The First Battle of the Marne produced the so-called Miracle of the Marne, when French and British forces stopped the initial German drive on Paris in 1914. Hundreds of thousands of casualties later, with opposing forces still dug into trench lines, the Germans tried again to push their way to Paris and to victory. The Second Battle of the Marne (July 15 to August 9, 1918) marks the point at which the Allied armies stopped the massive German Ludendorff Offensives and turned to offensive operations themselves. The Germans never again came as close to Paris nor resumed the offensive. The battle was one of the first large multinational battles fought by the Allies since the assumption of supreme command by French general Ferdinand Foch. It marks the only time the French, American, and British forces fought together in one battle. A superb account of the bloody events of those fateful days, this book sheds new light on a critically important 20th-century battle.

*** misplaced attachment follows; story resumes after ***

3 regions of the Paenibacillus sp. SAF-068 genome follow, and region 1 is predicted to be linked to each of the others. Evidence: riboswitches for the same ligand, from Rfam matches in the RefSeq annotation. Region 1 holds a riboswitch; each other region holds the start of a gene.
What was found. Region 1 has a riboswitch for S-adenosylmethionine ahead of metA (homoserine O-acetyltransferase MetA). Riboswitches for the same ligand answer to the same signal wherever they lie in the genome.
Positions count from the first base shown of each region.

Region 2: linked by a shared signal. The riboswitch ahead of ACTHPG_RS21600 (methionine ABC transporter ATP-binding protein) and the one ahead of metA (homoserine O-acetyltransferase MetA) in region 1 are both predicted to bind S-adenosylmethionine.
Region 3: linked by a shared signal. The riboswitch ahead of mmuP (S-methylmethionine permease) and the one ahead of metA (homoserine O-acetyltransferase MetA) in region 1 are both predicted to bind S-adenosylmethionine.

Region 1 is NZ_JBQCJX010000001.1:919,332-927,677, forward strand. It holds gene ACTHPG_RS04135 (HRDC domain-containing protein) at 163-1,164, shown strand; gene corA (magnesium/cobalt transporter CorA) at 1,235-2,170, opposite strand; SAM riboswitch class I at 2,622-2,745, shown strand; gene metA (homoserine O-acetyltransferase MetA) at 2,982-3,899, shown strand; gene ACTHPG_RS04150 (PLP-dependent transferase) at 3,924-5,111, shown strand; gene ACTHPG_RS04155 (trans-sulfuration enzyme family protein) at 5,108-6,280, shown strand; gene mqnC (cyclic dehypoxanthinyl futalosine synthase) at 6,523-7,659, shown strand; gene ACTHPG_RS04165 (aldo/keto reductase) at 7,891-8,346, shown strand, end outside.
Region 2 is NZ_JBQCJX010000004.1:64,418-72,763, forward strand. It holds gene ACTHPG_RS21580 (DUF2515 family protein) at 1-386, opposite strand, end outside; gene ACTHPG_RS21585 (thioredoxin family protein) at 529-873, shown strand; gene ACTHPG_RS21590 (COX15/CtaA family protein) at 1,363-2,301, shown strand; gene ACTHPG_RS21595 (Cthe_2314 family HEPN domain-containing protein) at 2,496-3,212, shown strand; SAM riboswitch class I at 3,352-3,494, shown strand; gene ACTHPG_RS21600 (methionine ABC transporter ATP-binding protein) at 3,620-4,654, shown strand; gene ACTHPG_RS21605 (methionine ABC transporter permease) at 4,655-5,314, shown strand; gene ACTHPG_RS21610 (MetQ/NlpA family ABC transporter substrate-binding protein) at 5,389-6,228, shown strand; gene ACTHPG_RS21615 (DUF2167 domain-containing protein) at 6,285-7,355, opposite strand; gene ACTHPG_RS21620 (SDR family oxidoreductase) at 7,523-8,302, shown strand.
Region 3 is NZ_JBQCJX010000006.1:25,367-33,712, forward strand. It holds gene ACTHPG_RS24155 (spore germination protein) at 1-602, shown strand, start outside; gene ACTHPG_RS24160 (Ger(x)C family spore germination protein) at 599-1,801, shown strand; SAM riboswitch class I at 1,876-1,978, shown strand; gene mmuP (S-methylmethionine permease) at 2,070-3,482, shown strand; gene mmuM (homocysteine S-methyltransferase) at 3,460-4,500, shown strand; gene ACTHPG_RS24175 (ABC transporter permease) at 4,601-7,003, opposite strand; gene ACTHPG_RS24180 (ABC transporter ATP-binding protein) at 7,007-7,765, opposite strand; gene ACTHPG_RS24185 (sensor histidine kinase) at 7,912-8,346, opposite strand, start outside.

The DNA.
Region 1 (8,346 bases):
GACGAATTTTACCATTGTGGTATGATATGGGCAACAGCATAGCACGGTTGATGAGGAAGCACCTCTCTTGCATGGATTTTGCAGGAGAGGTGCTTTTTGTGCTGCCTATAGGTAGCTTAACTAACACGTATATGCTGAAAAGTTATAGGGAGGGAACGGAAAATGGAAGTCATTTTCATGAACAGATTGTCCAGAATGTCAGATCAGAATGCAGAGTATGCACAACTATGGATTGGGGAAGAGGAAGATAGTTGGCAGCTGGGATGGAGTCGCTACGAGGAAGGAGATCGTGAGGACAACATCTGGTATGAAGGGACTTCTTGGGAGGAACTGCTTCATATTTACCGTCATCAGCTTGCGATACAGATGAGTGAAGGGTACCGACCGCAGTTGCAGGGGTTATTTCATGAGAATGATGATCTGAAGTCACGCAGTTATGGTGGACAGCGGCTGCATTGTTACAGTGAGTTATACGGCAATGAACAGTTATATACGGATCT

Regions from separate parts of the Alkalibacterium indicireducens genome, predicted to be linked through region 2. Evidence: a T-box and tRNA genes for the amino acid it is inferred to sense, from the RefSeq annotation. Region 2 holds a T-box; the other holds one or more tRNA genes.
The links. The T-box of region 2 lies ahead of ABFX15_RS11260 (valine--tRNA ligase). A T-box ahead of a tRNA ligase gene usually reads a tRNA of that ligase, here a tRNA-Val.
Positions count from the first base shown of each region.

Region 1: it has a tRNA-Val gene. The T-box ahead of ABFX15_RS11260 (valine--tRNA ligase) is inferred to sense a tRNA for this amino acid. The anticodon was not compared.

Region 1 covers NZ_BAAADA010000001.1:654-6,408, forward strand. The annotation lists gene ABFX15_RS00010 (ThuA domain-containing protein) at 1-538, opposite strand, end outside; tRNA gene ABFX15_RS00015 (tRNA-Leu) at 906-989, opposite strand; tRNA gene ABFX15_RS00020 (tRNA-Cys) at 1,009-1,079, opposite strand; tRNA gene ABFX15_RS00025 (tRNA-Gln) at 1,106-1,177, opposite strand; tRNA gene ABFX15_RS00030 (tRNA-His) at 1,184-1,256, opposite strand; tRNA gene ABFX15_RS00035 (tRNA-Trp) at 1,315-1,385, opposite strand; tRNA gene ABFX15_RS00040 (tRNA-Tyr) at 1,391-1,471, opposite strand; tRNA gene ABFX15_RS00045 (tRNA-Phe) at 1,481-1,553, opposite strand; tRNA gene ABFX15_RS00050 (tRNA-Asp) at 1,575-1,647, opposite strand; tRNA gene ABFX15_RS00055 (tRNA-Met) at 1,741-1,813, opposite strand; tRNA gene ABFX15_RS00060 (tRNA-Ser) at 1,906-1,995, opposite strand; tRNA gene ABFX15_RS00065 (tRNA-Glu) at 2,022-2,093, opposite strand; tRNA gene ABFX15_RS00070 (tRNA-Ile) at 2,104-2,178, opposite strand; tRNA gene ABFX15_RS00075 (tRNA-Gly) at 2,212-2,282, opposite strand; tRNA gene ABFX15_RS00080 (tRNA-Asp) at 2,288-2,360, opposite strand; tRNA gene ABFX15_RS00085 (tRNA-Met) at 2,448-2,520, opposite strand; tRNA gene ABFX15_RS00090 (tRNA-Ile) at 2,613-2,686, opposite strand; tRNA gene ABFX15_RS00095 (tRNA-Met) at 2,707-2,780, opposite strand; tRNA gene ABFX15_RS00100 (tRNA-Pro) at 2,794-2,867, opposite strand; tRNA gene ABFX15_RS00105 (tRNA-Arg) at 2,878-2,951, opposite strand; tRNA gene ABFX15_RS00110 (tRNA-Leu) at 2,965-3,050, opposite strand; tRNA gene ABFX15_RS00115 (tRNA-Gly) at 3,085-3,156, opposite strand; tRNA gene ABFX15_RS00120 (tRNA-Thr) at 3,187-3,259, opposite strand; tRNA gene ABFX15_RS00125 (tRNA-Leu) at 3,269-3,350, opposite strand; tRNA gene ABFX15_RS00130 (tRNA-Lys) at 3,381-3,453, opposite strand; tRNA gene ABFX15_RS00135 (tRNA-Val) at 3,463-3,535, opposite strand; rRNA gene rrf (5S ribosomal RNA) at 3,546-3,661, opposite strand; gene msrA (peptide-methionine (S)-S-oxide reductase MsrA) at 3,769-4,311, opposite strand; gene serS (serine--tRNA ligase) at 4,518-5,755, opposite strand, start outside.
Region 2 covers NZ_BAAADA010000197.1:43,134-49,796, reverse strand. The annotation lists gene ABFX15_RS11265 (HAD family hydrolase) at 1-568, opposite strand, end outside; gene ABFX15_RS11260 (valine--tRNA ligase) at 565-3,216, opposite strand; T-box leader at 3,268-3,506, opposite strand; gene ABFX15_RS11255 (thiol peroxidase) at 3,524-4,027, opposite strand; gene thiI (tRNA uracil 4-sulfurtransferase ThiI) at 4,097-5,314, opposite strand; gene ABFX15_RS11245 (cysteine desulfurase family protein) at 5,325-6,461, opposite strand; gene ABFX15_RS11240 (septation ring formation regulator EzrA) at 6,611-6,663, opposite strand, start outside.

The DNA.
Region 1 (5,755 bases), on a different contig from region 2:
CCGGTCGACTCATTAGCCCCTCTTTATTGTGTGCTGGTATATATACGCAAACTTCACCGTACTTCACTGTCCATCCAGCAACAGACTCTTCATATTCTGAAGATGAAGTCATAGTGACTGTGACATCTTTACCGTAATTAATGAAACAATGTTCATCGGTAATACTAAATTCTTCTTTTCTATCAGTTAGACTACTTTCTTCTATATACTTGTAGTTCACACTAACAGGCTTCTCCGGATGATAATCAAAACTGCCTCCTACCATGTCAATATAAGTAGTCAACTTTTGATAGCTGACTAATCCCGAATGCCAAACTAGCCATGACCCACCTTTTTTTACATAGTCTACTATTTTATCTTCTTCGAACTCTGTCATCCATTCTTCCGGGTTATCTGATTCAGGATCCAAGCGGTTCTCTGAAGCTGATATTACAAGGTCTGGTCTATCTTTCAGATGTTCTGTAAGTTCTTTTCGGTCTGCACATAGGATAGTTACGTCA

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- Dai Bach
Brought my father’s war home to me!
I am an now an eighty old man who grew up listening to my English father’s stories of his active service from 1914 to the 1918 Amiens offensive.
I am truly grateful that this book has given me a deeper understanding of the war he and his “Salford pals“ served in as they suffered 300% casualties.
It was a great read full of human interest while covering everything from grand strategy to the battlefield experiences of soldiers from both sides
Most of all I can now place my father’s experiences in their historic context,
Thank you Michael